There is some stiffness but that in no way hampers the ride quality, it’s still a car which will keep you comfortable over the worst of tarmac. The steering has just the right feel, it’s precise and the hydraulic unit is feedback rich. The Avventura might be heavy but it doesn’t feel as heavy as you would expect. What really impresses is the grip on offer, the 205/55/16 Goodyear Eagle NCT5 tyres have so much grip (with the chassis supporting it), that you can dive into corners carrying insane speeds and it just goes, no tyre screeching, no understeer, just pure grip and delight. The car is stable at speed and that’s in spite of the higher ground clearance which also means no worries on the worst of speed-breakers. The brakes are fantastic and stopping power is in plenty.


The Fiat Avventura has been loaded with couple of important safety features like Dual front airbags with passenger side deactivation system, ABS and EBD, height adjustable seat belts and also driver height adjusts.


According to the pricing and details the new Avventura is actually positioned to compete with the popular Ford Ecosport in India while we have to keep in mind that the Avventura uses the same platform of the Punto hatch. It offcourse has been slightly tuned mechanically too handle a little offroading but this front wheel drive vehicle is not an ideal offroader even Fiat themselves is calling it an urban contemporary vehicle. Styling wise this is the best looking Crossover available in the Indian market right now and Fiat has actually taken a lot of time to give it its perfect shape and stature.

Fiat Avventura Active 1.3l Multijet Diesel Ex-showroom Price is   7,03,716/- and On Road Price is   8,38,988/- in Bangalore. Fiat Avventura Active 1.3l Multijet Diesel comes in 6 colours, namely Bronzo Tan,Exotica Red,Hip Hop Black,Minimal Grey,Pearl White,Zafferano Orange.

Renault Lodgy Review,Mileage,Specifications & Price In India


The Lodgy MUV is Renault’s attempt at making a mark in the premium seven-seater segment that is being ruled by the Toyota Innova for more than half a decade now. Where most of the Innova’s rivals failed for reasons like brand value, ownership cost, ‘taxi image’ and even looks, we try and find out if the Renault Lodgy stands a chance with the claimed modern underpinning, better performance and extra cabin space.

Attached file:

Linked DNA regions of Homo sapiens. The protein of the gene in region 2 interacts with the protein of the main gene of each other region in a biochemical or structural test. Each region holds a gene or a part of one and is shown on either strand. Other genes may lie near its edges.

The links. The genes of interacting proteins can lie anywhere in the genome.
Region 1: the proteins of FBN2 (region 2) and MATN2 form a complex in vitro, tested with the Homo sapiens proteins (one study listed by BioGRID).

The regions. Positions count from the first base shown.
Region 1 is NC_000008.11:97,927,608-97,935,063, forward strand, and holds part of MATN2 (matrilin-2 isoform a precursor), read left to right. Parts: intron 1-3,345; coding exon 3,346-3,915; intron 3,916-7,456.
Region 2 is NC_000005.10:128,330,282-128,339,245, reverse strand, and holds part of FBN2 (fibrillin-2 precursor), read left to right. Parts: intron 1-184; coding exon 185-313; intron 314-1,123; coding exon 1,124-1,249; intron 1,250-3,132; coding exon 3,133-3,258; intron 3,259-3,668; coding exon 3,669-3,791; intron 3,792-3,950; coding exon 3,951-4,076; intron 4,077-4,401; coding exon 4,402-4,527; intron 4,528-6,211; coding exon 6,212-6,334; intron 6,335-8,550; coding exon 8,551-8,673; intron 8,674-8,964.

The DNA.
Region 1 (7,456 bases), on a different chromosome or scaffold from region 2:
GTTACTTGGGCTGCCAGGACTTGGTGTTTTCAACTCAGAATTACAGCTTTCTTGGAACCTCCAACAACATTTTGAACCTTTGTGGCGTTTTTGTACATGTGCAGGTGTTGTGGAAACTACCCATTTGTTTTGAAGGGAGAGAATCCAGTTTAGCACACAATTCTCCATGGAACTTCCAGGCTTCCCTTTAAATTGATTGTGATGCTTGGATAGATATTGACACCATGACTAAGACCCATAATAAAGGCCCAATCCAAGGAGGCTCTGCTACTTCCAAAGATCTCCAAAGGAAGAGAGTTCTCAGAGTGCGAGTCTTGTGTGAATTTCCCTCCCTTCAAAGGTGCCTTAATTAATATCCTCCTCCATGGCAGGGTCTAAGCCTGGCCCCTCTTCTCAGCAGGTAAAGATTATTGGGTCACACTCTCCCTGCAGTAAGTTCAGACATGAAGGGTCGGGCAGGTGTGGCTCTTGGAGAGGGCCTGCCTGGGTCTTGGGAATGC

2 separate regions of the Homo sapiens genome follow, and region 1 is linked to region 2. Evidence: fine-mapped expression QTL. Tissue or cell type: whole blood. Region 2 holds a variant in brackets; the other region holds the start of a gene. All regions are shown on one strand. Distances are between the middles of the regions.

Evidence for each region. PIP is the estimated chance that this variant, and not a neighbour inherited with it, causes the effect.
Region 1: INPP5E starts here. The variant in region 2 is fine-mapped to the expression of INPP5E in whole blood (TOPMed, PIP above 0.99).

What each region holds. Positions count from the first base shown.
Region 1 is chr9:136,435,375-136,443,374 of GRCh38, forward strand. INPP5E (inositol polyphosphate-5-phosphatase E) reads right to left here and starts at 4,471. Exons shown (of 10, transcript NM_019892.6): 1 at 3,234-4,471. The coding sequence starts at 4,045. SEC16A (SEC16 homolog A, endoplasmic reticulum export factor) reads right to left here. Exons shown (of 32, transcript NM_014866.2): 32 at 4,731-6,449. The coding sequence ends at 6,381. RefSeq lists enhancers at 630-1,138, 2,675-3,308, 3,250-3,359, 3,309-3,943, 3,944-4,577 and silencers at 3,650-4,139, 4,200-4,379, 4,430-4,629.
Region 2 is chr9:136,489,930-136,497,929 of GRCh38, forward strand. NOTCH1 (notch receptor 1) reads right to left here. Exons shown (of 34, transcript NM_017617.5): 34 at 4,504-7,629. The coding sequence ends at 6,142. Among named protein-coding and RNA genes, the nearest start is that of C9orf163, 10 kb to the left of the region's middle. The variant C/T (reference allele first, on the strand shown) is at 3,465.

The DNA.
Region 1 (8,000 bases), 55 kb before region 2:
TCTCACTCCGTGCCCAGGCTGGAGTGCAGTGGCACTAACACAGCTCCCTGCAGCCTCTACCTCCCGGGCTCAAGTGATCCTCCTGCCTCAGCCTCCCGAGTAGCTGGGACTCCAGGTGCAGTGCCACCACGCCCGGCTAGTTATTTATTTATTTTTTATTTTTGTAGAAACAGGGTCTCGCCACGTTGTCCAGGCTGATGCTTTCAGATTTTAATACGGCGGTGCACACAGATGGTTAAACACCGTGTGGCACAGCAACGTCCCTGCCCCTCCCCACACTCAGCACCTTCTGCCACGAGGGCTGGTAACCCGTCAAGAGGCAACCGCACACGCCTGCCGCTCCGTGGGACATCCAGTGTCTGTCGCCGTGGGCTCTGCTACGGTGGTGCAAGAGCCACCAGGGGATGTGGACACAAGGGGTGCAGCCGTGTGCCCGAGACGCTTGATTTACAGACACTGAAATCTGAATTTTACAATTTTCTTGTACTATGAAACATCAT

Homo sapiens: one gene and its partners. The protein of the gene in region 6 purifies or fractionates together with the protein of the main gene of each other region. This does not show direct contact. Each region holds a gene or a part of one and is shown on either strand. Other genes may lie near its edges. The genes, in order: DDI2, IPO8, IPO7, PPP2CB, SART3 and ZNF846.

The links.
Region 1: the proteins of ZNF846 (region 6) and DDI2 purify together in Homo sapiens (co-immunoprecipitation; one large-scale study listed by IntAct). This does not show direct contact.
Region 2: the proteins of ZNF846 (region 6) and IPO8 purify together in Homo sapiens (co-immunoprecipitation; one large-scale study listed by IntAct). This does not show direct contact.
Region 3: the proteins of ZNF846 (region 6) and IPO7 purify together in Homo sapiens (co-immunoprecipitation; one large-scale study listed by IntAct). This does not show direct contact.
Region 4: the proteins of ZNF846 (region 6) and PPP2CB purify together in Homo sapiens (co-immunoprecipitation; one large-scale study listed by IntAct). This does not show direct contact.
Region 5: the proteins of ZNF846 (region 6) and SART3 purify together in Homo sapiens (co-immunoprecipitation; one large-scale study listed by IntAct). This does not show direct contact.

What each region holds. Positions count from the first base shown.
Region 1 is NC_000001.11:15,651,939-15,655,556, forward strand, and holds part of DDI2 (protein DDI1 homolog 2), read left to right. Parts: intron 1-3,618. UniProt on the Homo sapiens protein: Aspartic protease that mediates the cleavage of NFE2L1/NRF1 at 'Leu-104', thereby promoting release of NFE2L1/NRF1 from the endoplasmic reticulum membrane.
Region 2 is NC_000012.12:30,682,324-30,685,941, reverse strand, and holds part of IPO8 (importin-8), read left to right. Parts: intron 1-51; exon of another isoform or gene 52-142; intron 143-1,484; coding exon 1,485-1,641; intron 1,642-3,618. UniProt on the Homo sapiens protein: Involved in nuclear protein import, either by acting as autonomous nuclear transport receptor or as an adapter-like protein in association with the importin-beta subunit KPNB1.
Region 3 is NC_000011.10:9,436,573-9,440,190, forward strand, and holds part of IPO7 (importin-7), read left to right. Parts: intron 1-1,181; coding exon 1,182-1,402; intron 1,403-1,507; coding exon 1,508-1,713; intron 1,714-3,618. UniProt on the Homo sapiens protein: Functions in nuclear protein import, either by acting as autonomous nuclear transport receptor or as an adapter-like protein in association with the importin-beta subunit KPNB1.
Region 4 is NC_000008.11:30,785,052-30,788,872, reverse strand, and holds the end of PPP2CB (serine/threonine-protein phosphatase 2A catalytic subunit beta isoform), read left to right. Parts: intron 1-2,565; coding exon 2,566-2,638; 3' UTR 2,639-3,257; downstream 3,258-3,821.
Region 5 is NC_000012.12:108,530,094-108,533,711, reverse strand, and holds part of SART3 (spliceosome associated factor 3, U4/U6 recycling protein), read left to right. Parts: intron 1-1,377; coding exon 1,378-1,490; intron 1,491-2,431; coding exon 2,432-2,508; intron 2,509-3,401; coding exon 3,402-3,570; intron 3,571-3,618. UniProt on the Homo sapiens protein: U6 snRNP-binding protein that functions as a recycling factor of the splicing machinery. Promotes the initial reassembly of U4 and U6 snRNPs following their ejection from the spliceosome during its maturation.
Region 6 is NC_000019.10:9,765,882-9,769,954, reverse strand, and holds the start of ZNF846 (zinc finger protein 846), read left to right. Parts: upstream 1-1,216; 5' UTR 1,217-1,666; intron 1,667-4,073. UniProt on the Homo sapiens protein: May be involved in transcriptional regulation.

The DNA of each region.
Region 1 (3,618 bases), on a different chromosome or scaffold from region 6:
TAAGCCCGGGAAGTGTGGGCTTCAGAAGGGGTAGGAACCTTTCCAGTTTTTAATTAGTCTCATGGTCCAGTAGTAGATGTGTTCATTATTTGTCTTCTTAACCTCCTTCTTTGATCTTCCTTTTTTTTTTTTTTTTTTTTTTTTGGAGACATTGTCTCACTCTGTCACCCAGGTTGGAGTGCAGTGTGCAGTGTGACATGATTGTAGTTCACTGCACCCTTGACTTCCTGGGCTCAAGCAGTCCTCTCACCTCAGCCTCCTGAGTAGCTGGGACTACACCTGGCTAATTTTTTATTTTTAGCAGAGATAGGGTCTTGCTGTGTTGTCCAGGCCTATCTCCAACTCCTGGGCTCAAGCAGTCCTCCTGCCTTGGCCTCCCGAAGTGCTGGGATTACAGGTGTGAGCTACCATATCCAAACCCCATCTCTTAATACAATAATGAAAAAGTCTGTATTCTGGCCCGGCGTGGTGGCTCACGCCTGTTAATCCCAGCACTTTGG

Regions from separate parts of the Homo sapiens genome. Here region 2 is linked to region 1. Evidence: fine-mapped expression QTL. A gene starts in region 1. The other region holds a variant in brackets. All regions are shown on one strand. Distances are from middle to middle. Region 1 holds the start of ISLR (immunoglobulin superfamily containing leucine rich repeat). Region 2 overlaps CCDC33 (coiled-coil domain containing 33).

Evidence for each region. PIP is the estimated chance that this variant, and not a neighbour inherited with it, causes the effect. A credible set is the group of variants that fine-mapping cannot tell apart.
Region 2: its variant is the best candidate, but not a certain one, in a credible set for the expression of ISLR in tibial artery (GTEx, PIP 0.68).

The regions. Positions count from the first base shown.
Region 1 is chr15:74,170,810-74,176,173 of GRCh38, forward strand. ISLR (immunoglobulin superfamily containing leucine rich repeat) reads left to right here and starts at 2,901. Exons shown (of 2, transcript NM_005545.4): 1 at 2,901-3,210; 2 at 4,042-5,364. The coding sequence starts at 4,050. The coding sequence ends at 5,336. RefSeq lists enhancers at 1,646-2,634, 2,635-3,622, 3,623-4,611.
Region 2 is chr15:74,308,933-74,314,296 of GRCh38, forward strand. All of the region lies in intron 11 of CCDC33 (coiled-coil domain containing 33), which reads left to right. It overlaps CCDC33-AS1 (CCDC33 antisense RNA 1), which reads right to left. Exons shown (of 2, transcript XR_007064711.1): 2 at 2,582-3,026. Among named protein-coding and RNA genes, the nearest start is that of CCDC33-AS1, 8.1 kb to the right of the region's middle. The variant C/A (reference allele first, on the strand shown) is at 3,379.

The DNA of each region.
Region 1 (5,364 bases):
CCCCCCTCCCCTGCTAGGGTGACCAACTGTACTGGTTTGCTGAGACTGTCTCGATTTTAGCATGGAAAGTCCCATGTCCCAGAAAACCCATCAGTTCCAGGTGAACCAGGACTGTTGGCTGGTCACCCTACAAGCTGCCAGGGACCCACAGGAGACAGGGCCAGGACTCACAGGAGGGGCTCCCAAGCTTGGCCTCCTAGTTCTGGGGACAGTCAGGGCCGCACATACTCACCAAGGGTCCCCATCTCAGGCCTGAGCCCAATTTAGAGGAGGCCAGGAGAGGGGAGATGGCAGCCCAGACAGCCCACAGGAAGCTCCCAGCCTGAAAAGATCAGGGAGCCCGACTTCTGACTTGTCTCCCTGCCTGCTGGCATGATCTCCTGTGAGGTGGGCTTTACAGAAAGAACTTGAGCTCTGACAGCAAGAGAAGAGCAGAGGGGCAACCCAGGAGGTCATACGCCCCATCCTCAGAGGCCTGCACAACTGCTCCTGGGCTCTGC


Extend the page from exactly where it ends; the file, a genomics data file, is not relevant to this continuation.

Instead of a in your face profile, it gets a rather smooth design on the front with petite headlights just around the front corners with a strong chrome line forming the hood lip joining both the headlights. The twin slat grille flows horizontally around the solid Renault logo placed at the centre. The front bumper gradually flows out from the headlight giving it a car like design. It also gets a two tone finish with the lower portion finished in matte also forming an air splitter and fog lamps housing. The chrome touch given all over looks decent. The uniformly straight flowing roofline makes it look like a typical family carrier but at the same time it looks way better than Nissan Evalia and Chevrolet Enjoy. Large windows for all three rows make it look impressive as well as serve for a roomier feel inside the cabin. The wheel arches gets a subtle flair and the 185/65 R15 tyres with five spoke solid alloys suit the large contours. To make sure the silhouette doesn’t look drab, the Lodgy gets crease lines on front and rear sections. There are chrome protectors on the lower section. The rear quarter view looks as impressive as the front quarter with swollen sections and solid profile. The fish tail styled tail lamps is a nice attempt to distract from otherwise boring looking tail door. It gets roof mounted brake lamps and a large rear windshield. There is again solid chrome above the number plate area as well as on the lower section of the tail door. Overall, the rear profile looks clean and scores more points than many other MPVs excluding the Honda Mobilio, which has the best tail door design.